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Article

Subacute Ingestion of Caffeine and Oolong Tea Increases Fat Oxidation without Affecting Energy Expenditure and Sleep Architecture: A Randomized, Placebo-Controlled, Double-Blinded Cross-Over Trial

1
International Institute for Integrative Sleep Medicine (WPI-IIIS), University of Tsukuba, Tsukuba, Ibaraki 305-8575, Japan
2
Research Institute, Suntory Global Innovation Center Ltd., Soraku, Kyoto 619-0284, Japan
3
R&D Center for Tailor-Made QOL, University of Tsukuba, Tsukuba, Ibaraki 305-8550, Japan
4
Faculty of Pharmaceutical Sciences, Josai University, Saitama 350-0295, Japan
*
Author to whom correspondence should be addressed.
Nutrients 2020, 12(12), 3671; https://doi.org/10.3390/nu12123671
Received: 28 October 2020 / Revised: 24 November 2020 / Accepted: 27 November 2020 / Published: 28 November 2020
(This article belongs to the Section Nutrition and Metabolism)

Abstract

Ingesting oolong tea or caffeine acutely increases energy expenditure, and oolong tea, but not caffeine, stimulates fat oxidation. The acute effects of caffeine, such as increased heart rate and interference with sleep, diminish over 1–4 days, known as caffeine tolerance. During each 14-day session of the present study, 12 non-obese males consumed oolong tea (100 mg caffeine, 21.4 mg gallic acid, 97 mg catechins and 125 mg polymerized polyphenol), caffeine (100 mg), or placebo at breakfast and lunch. On day 14 of each session, 24-h indirect calorimetry and polysomnographic sleep recording were performed. Caffeine and oolong tea increased fat oxidation by ~20% without affecting energy expenditure over 24-h. The decrease in the respiratory quotient by oolong tea was greater than that by caffeine during sleep. The effect of oolong tea on fat oxidation was salient in the post-absorptive state. These findings suggest a role of unidentified ingredients in oolong tea to stimulate fat oxidation, and this effect is partially suppressed in a postprandial state. Two weeks of caffeine or oolong tea ingestion increased fat oxidation without interfering with sleep. The effects of subacute ingestion of caffeine and oolong tea differed from the acute effects, which is a particularly important consideration regarding habitual tea consumption.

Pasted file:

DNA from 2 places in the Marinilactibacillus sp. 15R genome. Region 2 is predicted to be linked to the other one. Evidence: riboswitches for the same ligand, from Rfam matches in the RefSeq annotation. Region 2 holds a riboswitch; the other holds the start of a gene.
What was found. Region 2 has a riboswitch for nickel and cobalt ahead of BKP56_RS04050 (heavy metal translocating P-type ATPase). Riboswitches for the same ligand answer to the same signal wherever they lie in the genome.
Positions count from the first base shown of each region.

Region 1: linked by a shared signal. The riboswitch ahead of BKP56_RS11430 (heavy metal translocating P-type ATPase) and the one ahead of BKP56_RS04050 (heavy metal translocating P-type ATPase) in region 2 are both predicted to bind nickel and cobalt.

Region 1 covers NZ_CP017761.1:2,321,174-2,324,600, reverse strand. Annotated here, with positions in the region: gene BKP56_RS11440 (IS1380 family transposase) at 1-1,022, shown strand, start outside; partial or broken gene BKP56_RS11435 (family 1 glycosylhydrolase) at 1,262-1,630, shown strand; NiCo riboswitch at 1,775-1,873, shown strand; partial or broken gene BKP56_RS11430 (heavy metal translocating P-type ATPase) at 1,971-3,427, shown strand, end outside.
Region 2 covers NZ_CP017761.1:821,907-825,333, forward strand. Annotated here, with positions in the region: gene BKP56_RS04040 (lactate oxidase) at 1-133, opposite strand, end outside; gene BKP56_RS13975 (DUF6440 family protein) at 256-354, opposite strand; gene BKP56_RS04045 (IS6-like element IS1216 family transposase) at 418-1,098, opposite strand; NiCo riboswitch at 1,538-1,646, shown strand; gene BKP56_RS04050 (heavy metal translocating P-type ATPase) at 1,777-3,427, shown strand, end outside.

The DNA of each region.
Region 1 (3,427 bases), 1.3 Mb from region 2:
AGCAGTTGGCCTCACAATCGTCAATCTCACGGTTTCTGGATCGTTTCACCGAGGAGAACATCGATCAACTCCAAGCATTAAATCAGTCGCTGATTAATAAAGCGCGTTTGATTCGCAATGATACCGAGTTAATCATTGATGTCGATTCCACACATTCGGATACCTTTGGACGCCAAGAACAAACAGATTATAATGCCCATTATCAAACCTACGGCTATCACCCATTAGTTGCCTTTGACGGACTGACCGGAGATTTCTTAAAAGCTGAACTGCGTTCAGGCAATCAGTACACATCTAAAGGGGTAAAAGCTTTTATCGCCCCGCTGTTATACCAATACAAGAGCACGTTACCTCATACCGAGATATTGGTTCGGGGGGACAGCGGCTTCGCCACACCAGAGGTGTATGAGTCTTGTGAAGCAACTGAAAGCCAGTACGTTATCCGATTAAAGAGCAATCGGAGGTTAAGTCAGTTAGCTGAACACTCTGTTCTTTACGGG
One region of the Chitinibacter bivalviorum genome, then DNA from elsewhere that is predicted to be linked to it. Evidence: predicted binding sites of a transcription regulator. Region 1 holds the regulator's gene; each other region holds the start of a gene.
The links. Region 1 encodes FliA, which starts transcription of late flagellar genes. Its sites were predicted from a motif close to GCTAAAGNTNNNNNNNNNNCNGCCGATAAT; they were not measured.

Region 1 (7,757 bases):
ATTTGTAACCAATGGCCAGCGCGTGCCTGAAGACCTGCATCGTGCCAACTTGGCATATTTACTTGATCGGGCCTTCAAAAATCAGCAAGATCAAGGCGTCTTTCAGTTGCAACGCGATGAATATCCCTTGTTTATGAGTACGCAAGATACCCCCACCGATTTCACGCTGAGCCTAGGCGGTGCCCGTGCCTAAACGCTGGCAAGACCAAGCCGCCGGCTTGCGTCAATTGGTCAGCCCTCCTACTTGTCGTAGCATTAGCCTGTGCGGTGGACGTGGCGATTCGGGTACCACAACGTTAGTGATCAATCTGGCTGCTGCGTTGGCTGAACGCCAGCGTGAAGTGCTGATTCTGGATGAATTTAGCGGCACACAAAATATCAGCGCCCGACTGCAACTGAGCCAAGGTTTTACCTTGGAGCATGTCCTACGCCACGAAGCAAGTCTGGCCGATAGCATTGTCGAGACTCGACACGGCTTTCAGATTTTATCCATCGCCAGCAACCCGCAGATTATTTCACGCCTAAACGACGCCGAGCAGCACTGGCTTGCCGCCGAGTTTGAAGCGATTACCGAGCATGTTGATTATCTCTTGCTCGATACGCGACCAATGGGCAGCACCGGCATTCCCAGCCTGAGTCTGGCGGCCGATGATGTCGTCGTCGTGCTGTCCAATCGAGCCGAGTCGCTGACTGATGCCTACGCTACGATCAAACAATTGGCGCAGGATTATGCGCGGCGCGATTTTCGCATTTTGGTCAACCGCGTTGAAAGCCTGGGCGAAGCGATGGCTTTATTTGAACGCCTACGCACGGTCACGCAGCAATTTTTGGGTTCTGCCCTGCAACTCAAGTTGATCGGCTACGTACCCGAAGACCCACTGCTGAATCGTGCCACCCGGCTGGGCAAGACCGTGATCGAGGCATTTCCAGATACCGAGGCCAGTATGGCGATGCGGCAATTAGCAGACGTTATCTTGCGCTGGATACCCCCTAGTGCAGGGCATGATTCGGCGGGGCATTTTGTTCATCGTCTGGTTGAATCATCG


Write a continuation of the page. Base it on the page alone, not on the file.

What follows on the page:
Keywords: whole room indirect calorimetry; respiratory quotient; fat oxidation; carbohydrate oxidation; body temperature; caffeine tolerance whole room indirect calorimetry; respiratory quotient; fat oxidation; carbohydrate oxidation; body temperature; caffeine tolerance

1. Introduction

The various types of tea produced from a single plant species, Camellia sinensis, are distinguished by the processing technique: unoxidized tea as green tea, half-oxidized tea as oolong tea, and fully oxidized tea as black tea. In the course of oxidation catalyzed by endogenous enzymes, catechins are transformed to polymerized polyphenols, and caffeine is slightly decomposed [1], alterations that might yield benefits and/or risks on diverse physiologic functions.
The effects of tea on energy metabolism have been assessed in parallel with the effects of caffeine. Many studies report that accumulated energy expenditure over 24 h is increased by caffeine ingestion [2,3,4], although one study found no effect [5]. The effect of caffeine ingestion on accumulated fat oxidation over 24 h, however, was not examined in any of these four studies [2,3,4,5]. Ingestion of green tea extract increases 24-h energy expenditure and decreases the 24-h respiratory quotient (RQ) [5]. Another study found that 3 days of oolong tea ingestion increased the accumulated energy expenditure and fat oxidation over 24 h, whereas caffeine alone did not significantly increase 24-h fat oxidation [4]. Thus, unidentified ingredient(s) of tea other than caffeine affects energy metabolism, particularly fat oxidation. Importantly, in these previous studies on energy metabolism, caffeine and/or tea were ingested for only 1 [2,3,5] or 3 days [4]. Known as caffeine tolerance, the acute effect of caffeine to increase blood pressure and heart rate diminishes over 1–4 days when caffeine ingestion is continued [6]. Together, these findings warrant further investigation of the subacute and chronic effects of tea and caffeine consumption on energy metabolism.